Baalbek's Roman caves offer shelter from Israeli bombs
By SAMMY KETZ
"I can't stand the bombing any more. At least there, the noise is muffled," says Ghazala, in her 40s. It was her neighbour Jihad Hamdan, 31, who remembered his father talking about the Roman remains. In the garden, among the olive trees, the earth has been dug up. Stone steps lead down to the cave, which is about six metres by four (20 feet by 12).
The walls, slightly fire-blackened, are made of rubble and rock, evened out by chisel or pickaxe.
"My grandfather told me that 50 years ago people used to live in these caves. Then they started to build houses on the farmland and they kept the animals in the caves. Now we are back in them," says Jihad.
Inside the temperature is mild and the nights are dry. There are mattresses, blankets, water, food. Jihad's wife, his three children and two of his cousins sleep there with neighbours and their children.
When the planes come over, "I don't wait for the noise. I run into the garden and down the steps. I'm too scared," says Zeinab, a 50-year-old woman in a blue headscarf.
According to Baalbek mayor Mohsen al-Jamal, 36 people have been killed and 70 wounded in the Israeli raids on the town 85 kilometres (50 miles) northeast of Beirut.
They flattened 116 buildings and devastated 2,000 flats and villas in Baalbek, renowned for the awe-inspiring beauty of its ruined Roman temples.
Almost all the petrol stations have been knocked out and 35,000 of the town's 125,000 inhabitans have fled, mostly to nearby Syria. In some districts, only a few cats and dogs wander the deserted streets lined by bombed out multi-storey buildings.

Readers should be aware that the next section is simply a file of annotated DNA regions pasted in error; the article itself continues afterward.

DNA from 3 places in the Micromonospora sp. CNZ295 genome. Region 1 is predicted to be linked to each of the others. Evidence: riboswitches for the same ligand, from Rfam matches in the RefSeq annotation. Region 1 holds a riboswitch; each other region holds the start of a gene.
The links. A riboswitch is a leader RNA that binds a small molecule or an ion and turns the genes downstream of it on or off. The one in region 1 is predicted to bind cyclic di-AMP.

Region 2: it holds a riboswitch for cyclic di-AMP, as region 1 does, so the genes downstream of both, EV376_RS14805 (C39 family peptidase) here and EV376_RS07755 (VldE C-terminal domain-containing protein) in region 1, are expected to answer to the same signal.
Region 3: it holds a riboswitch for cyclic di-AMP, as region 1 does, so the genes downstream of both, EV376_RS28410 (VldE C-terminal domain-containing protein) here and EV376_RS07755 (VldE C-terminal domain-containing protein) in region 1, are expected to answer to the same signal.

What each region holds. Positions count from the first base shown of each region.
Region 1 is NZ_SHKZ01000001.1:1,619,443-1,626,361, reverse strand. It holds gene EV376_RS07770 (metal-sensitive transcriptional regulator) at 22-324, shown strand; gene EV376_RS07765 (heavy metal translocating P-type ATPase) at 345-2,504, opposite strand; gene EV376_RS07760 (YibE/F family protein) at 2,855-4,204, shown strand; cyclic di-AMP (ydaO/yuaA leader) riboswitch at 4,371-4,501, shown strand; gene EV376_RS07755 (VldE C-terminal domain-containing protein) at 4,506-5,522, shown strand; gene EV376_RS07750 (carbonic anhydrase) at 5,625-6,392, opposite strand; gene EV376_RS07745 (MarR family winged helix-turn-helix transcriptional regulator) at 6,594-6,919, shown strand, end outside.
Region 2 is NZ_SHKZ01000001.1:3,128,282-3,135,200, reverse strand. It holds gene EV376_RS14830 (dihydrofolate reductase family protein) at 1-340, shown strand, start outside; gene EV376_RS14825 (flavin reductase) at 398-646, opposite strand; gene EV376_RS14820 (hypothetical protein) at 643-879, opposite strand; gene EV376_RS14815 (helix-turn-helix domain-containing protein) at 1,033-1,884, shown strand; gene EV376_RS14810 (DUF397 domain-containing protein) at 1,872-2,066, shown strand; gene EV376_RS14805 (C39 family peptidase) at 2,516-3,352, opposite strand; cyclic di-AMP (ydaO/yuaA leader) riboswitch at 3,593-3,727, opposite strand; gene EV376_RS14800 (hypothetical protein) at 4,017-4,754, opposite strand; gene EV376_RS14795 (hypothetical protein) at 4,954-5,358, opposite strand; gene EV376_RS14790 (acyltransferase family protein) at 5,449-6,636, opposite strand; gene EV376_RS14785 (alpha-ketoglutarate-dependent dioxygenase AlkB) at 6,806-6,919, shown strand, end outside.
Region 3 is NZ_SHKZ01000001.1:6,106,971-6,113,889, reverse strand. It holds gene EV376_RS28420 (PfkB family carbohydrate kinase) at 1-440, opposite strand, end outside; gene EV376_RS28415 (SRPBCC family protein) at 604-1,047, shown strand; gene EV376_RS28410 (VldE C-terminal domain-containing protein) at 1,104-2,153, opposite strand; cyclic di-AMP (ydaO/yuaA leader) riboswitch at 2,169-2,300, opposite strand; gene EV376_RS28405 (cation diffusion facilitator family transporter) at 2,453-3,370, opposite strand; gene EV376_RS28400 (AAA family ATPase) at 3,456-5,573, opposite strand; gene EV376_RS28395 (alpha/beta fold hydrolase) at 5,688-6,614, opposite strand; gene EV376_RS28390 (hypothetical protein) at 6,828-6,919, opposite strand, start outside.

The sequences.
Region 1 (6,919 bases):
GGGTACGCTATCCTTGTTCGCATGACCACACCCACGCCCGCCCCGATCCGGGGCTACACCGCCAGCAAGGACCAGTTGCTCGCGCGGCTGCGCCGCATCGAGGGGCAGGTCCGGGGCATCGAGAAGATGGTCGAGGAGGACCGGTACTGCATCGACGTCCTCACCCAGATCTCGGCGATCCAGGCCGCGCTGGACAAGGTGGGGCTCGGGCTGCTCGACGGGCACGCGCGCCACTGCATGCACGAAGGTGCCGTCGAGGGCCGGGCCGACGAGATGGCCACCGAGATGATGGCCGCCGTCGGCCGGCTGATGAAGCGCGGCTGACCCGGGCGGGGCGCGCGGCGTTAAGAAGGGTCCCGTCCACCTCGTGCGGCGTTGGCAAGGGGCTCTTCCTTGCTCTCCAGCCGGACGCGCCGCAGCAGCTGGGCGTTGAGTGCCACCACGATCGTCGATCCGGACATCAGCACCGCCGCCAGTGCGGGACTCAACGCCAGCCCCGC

Many other local people in this Sunni district have followed Jihad Hamdan's example.
"When I took off the tin roof, I found that the vault was filled with rubbish and sand and water was running down the walls. It took me a week while the bombing raids were raging on to make the place habitable," says Hassan Kassar, a 58-year-old businessman.
Currently around 20 are being used as shelters.
All the men present maintain that only the women and children have been sleeping underground, but Solh admits in an aside that the first raids were so violent that he slept there too.
"Make sure that you say we are not Hezbollah -- just poor people who are waiting for an end to this war. Otherwise, you know what the Israelis will think, they'll bomb us," says one woman who does not want to give her name.
In the quiet of the Temple of Bacchus, several members of the town council meet to discuss the crisis. "We have made this our headquarters because it is a superb spot and to prevent refugees taking over the place, to conserve this wonderful masterpiece," says the mayor.
They stay through the night, with a few mattresses spread out on the ancient mosaic floor of this delicate small Roman temple.
Ironically, as war rages, Baalbek's three temples -- dedicated to Jupiter, Venus and Bacchus -- are a silent witness to what the city was in its ancient golden age and what it has struggled to become.
The massive temple of Jupiter was surrounded by 54 columns that soared 20 metres (up to 70 feet) high and 2.2 metres in diameter. Only six of those columns remain today, as the temple suffered from earthquake, rampaging and simple pilfering.
But Venus, of course, was the goddess of love. And Bacchus, though most traditionally associated with wine, was also revered as the patron of civilisation, peace and the theatre.
For the past 50 years, Baalbek has worked hard to be a small centre of civilisation in a region noted for human strife.
Each summer, on the steps of Jupiter's temple, or inside the Temple of Bacchus, it hosts the Baalbek International Festival. World renowned conductor Herbert von Karajan, cellist Mstislav Rostropovitch, Lebanese singing legend Fairuz, Ella Fitzgerald, Margot Fontayne and many others have been among the stars to delight audiences.
This year, the festival didn't happen. On July 12, just the day before it was due to open, Israel unleashed its massive offensive on Lebanon.
Copyright 2005 AFP.
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